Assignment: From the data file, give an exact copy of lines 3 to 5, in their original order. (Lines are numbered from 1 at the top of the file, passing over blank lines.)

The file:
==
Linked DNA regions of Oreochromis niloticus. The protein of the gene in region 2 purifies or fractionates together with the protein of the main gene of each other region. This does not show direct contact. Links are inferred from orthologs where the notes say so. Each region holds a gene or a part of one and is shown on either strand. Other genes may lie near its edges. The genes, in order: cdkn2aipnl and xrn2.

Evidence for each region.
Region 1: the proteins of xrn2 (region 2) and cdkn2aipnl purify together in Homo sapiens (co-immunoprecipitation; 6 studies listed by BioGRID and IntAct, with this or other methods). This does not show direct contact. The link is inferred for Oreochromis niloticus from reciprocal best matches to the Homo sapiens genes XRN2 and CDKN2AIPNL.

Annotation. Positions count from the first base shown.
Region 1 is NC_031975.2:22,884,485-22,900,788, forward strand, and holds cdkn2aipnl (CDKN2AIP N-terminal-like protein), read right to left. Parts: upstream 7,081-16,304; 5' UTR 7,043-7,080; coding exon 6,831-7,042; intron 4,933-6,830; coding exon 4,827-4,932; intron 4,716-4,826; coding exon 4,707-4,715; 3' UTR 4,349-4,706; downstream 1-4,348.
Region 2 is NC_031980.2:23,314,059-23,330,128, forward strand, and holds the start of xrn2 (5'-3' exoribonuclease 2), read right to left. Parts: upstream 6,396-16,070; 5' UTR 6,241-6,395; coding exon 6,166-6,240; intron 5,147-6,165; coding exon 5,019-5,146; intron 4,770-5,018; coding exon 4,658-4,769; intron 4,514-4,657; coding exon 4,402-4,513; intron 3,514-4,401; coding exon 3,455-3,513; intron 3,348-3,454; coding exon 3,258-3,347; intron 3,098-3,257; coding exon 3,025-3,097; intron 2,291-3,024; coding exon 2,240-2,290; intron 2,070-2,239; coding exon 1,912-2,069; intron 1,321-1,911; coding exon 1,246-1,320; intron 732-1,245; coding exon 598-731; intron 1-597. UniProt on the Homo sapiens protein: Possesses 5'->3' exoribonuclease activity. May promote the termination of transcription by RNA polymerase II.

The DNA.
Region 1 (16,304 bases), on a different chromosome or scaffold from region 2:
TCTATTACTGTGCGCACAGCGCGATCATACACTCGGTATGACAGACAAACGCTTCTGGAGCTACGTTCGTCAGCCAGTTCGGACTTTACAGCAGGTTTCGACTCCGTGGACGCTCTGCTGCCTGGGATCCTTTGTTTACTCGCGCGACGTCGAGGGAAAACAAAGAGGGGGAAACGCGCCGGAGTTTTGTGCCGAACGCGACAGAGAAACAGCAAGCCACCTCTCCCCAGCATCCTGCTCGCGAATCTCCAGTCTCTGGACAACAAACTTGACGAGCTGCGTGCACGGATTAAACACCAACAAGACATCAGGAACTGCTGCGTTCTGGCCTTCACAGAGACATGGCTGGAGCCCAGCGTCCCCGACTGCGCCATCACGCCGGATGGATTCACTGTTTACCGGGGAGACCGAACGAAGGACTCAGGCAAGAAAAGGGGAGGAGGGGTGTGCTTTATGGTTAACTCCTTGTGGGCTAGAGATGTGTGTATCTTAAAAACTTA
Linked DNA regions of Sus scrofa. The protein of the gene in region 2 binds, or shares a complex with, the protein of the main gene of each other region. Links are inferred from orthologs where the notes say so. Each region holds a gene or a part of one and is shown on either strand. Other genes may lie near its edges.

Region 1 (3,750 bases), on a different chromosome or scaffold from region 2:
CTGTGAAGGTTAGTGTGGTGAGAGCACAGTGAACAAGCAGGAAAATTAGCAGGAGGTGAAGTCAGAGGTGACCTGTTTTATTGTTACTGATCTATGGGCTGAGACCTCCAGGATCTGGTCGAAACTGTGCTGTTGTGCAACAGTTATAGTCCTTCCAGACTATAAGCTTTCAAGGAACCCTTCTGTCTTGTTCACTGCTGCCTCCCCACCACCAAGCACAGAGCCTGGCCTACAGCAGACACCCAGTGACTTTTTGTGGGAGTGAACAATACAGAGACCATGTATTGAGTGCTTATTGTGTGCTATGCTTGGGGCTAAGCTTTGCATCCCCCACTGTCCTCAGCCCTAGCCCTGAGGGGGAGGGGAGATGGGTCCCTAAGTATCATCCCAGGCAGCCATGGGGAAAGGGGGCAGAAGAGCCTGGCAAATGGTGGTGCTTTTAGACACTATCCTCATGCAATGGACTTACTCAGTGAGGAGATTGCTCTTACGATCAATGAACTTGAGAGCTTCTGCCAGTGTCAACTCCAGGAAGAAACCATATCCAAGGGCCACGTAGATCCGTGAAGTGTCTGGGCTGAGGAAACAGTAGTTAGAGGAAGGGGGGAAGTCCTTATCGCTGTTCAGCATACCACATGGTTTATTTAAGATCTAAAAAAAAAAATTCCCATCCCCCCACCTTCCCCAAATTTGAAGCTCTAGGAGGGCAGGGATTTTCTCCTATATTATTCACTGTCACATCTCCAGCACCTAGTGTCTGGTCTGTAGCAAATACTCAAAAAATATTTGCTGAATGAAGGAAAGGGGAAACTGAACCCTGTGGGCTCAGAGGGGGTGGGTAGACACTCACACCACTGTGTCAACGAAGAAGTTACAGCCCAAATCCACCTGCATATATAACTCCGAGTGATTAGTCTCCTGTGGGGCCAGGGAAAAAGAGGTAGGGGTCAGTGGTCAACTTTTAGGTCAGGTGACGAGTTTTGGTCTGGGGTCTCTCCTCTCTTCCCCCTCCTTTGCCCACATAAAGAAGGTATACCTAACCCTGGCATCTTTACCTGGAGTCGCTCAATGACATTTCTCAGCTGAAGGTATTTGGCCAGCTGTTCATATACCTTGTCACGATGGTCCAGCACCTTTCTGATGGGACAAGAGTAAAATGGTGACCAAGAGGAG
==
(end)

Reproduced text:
Region 1: the proteins of xrn2 (region 2) and cdkn2aipnl purify together in Homo sapiens (co-immunoprecipitation; 6 studies listed by BioGRID and IntAct, with this or other methods). This does not show direct contact. The link is inferred for Oreochromis niloticus from reciprocal best matches to the Homo sapiens genes XRN2 and CDKN2AIPNL.

Annotation. Positions count from the first base shown.
Region 1 is NC_031975.2:22,884,485-22,900,788, forward strand, and holds cdkn2aipnl (CDKN2AIP N-terminal-like protein), read right to left. Parts: upstream 7,081-16,304; 5' UTR 7,043-7,080; coding exon 6,831-7,042; intron 4,933-6,830; coding exon 4,827-4,932; intron 4,716-4,826; coding exon 4,707-4,715; 3' UTR 4,349-4,706; downstream 1-4,348.